In Burwell vHobby Lobby, the Supreme Court ruled that it was a “substantial burden” on the religious freedoms of closely-held corporations for the government to require them to provide contraception as part of their employee health care plans. The court didn’t say that the government could never require a company to do something that violated its religious beliefs, but rather that the government had to use the “least restrictive alternative.” That means that if there is a slightly less burdensome way to implement the law, it needs to be used. To prove that the Affordable Care Act’s contraceptive mandate was not the “least restrictive alternative,” the court pointed to a workaround in the law for nonprofits: If there are religious objections to a medical treatment, third parties will provide coverage to the employees.

Yet in an unsigned emergency order granted Thursday evening, the very same court said that this very same workaround it had just praised was alsounconstitutional, that this workaround also burdened the religious freedom of religious employers. Overnight, the cure has become the disease. Having explicitly promised that Hobby Lobby would go no further than Hobby Lobby, the court went back on its word, then skipped town for the summer.

Guess I need some help from people who know more about how SCOTUS operates, but I'm not sure I read what's going on here the same way as Lithwick and West.

First of all, I notice Justice Kagan received the application and referred it to the full Court.  Sotomayor was the Justice who got the Little Sisters application several months ago, and she issued an order hersel.  Could Kagan have denied the application, or does she have to refer to the Court if she's not inclined to issue an injunction?

I ask because I see some strategic possibilities that involve her and Kennedy.  As the dissent noted, this is a different case than Little Sisters, but the same accomodation is at work here, and in light of Hobby Lobby, perhaps it's valuable to have SCOTUS settle whether that's a viable alternative for Obama?

Kennedy clearly sees the accomodation as constitutional, and presumably Breyer does as well, so our three Uterine Justices would have a majority in such a case.  So it would make sense to push the issue rather than let it just sit there, festering in ambiguity.

Anyway, I don't really think there's a contradiction between the concession in Alito's HL opinion and the Court issuing an injunction here.  We see such things all the time, even with judges staying their own decisions in, say...marriage equality cases (yes, that's pending appeal, but it's analogous here, I think) when the potential injury to applications is weighed against the likelihood of future rulings in their favor.


July 5, 2014 in Constitution, Schmonstitution | Permalink | Comments (7) | TrackBack

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Wednesday, July 02, 2014

"We offer no resistance to it."

Abraham Lincoln, June 26, 1857:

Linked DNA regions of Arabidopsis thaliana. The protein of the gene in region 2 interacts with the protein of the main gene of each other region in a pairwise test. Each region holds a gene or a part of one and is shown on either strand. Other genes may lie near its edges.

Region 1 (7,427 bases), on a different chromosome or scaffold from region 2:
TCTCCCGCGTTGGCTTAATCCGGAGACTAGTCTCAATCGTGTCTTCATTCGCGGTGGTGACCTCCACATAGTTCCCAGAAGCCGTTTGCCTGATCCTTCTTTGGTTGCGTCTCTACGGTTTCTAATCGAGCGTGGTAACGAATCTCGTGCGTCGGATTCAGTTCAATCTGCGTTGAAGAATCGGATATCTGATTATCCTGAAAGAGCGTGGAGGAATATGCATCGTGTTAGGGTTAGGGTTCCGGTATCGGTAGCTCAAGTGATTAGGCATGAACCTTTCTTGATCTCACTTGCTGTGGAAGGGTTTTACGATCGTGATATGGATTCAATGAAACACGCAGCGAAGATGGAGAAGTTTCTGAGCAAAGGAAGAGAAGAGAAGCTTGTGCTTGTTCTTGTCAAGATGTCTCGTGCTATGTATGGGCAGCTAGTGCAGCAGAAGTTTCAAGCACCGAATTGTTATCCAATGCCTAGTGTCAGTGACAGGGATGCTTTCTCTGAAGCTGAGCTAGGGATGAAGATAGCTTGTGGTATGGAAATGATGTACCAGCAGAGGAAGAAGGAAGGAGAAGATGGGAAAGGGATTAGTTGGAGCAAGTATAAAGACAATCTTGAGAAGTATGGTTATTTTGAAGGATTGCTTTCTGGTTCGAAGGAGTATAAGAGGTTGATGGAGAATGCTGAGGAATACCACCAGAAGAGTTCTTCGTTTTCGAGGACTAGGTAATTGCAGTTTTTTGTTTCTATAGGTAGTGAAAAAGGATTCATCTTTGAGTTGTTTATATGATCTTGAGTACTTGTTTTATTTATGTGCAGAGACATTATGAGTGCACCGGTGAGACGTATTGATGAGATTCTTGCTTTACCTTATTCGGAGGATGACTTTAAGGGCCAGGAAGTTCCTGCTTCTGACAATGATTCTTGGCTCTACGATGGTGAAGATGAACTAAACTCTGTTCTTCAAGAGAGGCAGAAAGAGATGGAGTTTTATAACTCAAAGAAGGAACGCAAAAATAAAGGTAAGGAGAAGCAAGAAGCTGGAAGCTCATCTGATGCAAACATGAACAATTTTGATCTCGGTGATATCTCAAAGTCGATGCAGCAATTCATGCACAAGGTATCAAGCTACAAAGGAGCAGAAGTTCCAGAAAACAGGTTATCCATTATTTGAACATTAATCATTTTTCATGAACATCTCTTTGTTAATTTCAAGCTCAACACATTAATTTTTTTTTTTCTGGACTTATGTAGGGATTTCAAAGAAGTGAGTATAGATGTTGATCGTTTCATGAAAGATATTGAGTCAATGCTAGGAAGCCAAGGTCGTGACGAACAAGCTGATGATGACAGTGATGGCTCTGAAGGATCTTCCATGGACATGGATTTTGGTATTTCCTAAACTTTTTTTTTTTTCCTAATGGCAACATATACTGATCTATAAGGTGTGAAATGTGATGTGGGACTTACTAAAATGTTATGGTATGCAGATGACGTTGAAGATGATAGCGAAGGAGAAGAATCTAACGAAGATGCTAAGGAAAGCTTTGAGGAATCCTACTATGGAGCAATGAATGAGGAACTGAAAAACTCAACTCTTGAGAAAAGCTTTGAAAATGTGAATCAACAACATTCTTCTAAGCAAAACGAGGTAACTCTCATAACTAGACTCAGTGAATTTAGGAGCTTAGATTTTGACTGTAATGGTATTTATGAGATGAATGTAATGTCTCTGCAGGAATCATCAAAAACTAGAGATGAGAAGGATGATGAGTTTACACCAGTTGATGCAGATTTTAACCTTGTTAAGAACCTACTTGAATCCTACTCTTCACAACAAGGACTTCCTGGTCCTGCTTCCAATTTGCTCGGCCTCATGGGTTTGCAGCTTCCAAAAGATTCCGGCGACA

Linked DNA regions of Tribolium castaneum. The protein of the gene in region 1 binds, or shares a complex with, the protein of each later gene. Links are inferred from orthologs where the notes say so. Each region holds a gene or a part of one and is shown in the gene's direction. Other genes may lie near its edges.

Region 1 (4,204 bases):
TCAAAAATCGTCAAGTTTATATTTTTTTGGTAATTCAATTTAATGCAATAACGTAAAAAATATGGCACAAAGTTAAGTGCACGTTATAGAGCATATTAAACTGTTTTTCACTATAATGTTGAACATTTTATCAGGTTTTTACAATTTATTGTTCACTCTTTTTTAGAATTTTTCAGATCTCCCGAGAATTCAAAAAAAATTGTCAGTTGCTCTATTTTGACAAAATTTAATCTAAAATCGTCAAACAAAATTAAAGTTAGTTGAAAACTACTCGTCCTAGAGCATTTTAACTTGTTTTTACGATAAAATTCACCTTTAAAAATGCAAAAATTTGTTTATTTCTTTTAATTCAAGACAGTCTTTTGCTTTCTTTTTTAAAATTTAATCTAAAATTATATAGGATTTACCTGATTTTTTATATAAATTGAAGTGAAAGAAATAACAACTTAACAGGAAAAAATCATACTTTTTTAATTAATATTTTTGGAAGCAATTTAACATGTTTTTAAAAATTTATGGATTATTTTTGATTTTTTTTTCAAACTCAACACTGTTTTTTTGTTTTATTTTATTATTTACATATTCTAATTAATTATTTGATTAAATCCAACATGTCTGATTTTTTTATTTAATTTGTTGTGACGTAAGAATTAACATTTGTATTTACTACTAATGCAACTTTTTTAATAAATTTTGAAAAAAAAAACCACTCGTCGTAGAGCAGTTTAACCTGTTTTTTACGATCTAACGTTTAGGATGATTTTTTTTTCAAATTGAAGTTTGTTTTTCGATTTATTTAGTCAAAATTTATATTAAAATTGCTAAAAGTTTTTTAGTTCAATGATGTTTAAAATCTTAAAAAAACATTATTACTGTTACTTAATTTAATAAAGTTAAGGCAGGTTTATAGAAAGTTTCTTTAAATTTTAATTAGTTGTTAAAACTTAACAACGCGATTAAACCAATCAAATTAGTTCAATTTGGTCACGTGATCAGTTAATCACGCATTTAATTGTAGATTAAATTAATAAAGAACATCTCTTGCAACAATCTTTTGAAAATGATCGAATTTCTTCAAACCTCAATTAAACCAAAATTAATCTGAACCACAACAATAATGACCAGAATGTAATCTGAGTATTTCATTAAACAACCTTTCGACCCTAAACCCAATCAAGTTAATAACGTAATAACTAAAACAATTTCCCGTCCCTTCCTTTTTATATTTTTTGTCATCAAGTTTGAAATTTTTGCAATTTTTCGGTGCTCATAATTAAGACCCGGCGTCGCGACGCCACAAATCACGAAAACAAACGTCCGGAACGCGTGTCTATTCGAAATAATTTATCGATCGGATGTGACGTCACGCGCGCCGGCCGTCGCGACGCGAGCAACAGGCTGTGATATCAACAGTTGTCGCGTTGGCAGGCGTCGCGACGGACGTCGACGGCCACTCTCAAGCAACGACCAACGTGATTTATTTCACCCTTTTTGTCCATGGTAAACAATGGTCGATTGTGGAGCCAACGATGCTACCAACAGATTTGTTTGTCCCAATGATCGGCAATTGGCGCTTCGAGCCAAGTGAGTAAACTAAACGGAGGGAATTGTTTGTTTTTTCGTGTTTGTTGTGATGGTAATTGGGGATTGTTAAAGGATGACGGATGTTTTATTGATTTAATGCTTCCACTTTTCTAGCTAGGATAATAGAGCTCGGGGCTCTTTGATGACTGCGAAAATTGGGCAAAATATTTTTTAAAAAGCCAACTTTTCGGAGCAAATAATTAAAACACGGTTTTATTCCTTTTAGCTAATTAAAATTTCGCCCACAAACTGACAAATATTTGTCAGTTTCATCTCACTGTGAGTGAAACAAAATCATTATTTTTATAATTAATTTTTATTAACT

Judicial decisions are of greater or less authority as precedents, according to circumstances. That this should be so, accords both with common sense, and the customary understanding of the legal profession.

If this important decision had been made by the unanimous concurrence of the judges, and without any apparent partisan bias, and in accordance with legal public expectation, and with the steady practice of the departments throughout our history, and had been in no part, based on assumed historical facts which are not really true; or, if wanting in some of these, it had been before the court more than once, and had there been affirmed and re-affirmed through a course of years, it then might be, perhaps would be, factious, nay, even revolutionary, to not acquiesce in it as a precedent.

But when, as it is true we find it wanting in all these claims to the public confidence, it is not resistance, it is not factious, it is not even disrespectful, to treat it as not having yet quite established a settled doctrine for the country...

Yup, still plenty of things to do in the wake of Hobby Lobby, so it's not the end of the world.  The only remaining question for me is which clerk excised this from Alito's opinion:

"We hold these truths to be self-evident: that all men are created equal; that they are endowed by their Creator with certain unalienable rights..."

[I]t is too clear for dispute that [women] were not intended to be included, and formed no part of the people who framed and adopted this declaration, for if the language, as understood in that day, would embrace them, the conduct of the distinguished men who framed the Declaration of Independence would have been utterly and flagrantly inconsistent with the principles they asserted, and instead of the sympathy of mankind to which they so confidently appealed, they would have deserved and received universal rebuke and reprobation.

Oh, wait...


July 2, 2014 in Constitution, Schmonstitution | Permalink | Comments (0) | TrackBack